10. ^ Todd, Matthew H. (1 January 2007). "Open access and open source in chemistry". Chemistry Central Journal 1 (1): 3. doi:10.1186/1752-153X-1-3. Retrieved 16 October 2013. 
  11. ^ a b c The Synaptic Leap
  12. ^ MIAWiki for Open Research and Collaboration
  13. ^ Usefulchem
  14. ^ Article in the American Chemical Society's magazine C&E News on Open Research
  15. ^ Kepler, Thomas B.; Marti-Renom, Marc A.; Maurer, Stephen M.; Rai, Arti K.; Taylor, Ginger; Todd, Matthew H. (1 January 2006). "Open Source Research — the Power of Us". Australian Journal of Chemistry 59 (5): 291. doi:10.1071/CH06095. Retrieved 16 October 2013. 
  16. ^ Butler, Declan (4 February 2010). "Open-source science takes on neglected disease". Nature. Nature. doi:10.1038/news.2010.50. Retrieved 16 October 2013. 
  17. ^ Amy Kapczynski et al., "Addressing Global Health Inequities: An Open Licensing Approach for University Innovations," Berkley Technology Law Journal 20 (2005): 1031–1114.
  18. ^ Stephen M. Maurer, Arti Rai, and Andrej Sali, "Finding Cures for Tropical Diseases: Is Open Source an Answer?", PLoS Medicine 1, no. 3 (December 2004): 183–186.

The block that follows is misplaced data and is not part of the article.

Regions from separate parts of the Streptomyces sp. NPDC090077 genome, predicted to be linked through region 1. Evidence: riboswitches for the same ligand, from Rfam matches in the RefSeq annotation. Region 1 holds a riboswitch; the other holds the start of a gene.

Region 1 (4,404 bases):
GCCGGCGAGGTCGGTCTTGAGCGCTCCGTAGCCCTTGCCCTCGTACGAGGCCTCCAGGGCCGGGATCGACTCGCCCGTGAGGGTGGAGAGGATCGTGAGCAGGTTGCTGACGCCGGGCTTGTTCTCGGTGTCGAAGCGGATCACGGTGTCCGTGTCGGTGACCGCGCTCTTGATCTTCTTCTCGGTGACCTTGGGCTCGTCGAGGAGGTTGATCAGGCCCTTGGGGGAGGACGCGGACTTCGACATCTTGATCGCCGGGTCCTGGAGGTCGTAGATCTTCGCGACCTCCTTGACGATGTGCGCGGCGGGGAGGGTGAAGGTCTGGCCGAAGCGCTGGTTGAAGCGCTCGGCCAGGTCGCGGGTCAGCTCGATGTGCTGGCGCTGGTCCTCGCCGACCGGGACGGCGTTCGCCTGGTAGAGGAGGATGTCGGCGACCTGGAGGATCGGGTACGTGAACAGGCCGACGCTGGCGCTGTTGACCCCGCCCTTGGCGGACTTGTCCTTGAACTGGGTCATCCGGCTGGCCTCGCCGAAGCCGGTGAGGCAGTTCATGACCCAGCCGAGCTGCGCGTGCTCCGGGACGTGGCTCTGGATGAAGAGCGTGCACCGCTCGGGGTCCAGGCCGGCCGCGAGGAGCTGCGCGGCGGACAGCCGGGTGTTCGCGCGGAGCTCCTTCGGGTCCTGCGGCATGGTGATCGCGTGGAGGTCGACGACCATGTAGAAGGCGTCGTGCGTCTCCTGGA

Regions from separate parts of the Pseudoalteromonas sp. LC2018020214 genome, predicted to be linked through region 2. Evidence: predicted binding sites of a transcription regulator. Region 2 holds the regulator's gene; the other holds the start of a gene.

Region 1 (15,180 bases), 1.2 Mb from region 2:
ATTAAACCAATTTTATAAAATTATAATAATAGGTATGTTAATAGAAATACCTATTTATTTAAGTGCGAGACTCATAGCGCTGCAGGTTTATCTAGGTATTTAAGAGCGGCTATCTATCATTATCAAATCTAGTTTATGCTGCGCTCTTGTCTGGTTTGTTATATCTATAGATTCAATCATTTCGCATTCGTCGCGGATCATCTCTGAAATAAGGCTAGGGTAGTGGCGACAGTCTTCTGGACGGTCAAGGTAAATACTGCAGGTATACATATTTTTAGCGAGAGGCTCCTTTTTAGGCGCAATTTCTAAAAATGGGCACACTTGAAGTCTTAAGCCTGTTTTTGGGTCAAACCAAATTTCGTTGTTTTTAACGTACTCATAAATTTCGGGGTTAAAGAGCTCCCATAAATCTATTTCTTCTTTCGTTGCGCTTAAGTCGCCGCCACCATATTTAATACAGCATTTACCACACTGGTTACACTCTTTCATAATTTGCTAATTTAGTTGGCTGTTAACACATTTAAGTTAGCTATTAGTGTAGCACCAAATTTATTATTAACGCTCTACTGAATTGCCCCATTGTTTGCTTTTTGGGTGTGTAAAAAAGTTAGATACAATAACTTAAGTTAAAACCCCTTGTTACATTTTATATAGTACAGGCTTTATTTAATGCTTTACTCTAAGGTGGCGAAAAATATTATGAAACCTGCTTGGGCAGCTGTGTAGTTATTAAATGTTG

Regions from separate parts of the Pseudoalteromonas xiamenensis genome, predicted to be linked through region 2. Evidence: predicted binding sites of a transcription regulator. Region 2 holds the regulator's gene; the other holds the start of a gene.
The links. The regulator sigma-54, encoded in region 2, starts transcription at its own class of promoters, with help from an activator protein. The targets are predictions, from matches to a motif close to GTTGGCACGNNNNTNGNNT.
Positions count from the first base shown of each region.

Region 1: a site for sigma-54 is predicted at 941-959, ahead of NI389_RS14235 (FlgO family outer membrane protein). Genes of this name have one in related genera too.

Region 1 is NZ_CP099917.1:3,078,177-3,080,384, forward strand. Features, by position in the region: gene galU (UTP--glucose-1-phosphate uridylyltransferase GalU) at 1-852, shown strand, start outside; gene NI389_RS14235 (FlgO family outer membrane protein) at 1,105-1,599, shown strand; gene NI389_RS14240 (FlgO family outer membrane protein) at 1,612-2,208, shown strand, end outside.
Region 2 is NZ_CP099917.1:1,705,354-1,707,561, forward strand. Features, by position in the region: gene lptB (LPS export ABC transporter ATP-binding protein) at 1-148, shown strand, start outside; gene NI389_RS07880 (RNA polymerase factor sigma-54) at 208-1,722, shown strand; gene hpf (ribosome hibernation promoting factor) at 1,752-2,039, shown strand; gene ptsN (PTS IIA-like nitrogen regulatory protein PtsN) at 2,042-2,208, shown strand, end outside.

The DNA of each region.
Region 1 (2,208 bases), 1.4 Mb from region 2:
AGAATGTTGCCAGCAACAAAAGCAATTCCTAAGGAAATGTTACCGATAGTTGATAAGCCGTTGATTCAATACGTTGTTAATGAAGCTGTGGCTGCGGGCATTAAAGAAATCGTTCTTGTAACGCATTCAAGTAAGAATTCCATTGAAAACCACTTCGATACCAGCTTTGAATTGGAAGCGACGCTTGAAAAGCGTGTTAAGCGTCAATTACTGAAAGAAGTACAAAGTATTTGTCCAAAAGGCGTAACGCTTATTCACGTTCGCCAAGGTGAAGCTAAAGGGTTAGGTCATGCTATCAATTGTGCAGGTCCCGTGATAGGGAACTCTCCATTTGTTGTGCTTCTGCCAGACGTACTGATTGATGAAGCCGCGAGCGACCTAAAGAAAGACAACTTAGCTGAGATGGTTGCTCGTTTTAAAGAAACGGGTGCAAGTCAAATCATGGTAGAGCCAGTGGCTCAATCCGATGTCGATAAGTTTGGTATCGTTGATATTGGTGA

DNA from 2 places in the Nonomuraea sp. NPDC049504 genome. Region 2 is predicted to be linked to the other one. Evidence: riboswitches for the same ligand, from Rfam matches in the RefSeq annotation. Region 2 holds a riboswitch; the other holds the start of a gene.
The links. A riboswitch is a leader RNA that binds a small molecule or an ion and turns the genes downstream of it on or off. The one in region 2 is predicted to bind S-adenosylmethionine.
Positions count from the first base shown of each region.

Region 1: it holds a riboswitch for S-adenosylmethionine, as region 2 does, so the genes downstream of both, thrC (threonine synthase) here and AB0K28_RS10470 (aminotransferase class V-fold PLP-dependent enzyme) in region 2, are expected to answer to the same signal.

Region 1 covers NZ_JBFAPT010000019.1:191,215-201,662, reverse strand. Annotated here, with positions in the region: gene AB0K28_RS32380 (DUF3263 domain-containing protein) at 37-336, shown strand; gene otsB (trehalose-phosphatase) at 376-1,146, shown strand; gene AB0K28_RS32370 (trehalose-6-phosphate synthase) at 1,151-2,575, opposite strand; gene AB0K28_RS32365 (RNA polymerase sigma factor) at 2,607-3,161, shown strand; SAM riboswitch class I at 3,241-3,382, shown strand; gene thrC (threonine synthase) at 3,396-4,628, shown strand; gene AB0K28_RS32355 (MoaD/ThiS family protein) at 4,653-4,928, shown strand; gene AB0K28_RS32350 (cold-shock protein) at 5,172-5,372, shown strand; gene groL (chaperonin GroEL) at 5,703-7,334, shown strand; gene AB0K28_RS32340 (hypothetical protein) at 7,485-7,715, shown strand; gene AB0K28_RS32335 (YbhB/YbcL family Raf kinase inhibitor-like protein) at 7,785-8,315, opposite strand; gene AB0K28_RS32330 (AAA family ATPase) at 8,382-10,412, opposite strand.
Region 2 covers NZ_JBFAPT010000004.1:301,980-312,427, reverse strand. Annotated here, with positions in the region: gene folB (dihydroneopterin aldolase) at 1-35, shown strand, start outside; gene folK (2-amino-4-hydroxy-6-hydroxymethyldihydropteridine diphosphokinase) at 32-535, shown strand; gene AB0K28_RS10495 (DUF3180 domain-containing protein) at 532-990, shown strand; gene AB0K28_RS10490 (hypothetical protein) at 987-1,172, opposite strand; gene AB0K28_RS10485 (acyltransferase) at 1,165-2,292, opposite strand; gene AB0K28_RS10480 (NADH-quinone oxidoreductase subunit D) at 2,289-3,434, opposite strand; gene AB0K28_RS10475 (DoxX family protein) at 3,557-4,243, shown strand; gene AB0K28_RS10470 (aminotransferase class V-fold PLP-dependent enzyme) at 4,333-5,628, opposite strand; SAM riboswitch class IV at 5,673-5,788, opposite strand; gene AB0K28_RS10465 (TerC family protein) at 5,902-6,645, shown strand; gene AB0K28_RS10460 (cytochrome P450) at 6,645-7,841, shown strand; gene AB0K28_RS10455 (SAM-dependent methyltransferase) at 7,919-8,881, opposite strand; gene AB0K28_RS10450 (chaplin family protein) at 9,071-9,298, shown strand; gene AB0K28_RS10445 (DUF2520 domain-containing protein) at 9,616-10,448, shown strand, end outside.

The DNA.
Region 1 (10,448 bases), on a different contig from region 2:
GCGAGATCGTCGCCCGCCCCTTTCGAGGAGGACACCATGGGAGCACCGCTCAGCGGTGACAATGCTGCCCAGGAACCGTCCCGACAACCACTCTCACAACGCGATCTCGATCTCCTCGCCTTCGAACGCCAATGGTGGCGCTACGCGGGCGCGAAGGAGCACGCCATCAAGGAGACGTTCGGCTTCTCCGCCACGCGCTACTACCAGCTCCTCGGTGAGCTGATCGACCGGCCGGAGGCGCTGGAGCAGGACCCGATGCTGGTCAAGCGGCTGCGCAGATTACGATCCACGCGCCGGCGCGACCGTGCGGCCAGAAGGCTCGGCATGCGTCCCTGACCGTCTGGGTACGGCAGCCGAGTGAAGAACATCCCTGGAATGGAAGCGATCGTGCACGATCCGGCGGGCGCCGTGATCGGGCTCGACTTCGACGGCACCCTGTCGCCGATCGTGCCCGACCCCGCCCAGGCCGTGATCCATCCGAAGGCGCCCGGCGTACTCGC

19. ^ Joshua M. Pearce, "The Case for Open Source Appropriate Technology", Environment, Development and Sustainability, 14, pp. 425-431 (2012). http://dx.doi.org/10.1007/s10668-012-9337-9
  20. ^ A. J. Buitenhuis, I. Zelenika and J. M. Pearce, "Open Design-Based Strategies to Enhance Appropriate Technology Development", Proceedings of the 14th Annual National Collegiate Inventors and Innovators Alliance Conference : Open, March 25–27th 2010, pp. 1–12.
  21. ^ Grue, Amanda J. An investigation into and recommendations for appropriate technology education. MIT. 2011. open access
  22. ^ Joshua M. Pearce, "Open Source Research in Sustainability", Sustainability: the Journal of Record, 5(4), pp. 238-243, 2012. DOI free and open access
  23. ^ Main Page - OpenResearch.org
  24. ^ Auer, S.; Braun-Thürmann, H.: Towards Bottom-Up, Stakeholder-Driven Research Funding - Open Source Funding, Open Peer Review. In Peer Review Reviewed: The International Career of a Quality-control Instrument and New Challenges 24–25 April 2008, Social Science Research Center Berlin (WZB), Berlin.
  25. ^ Boyd, S: Tools for sharing open research materials Gizmodo, Dec 27, 2013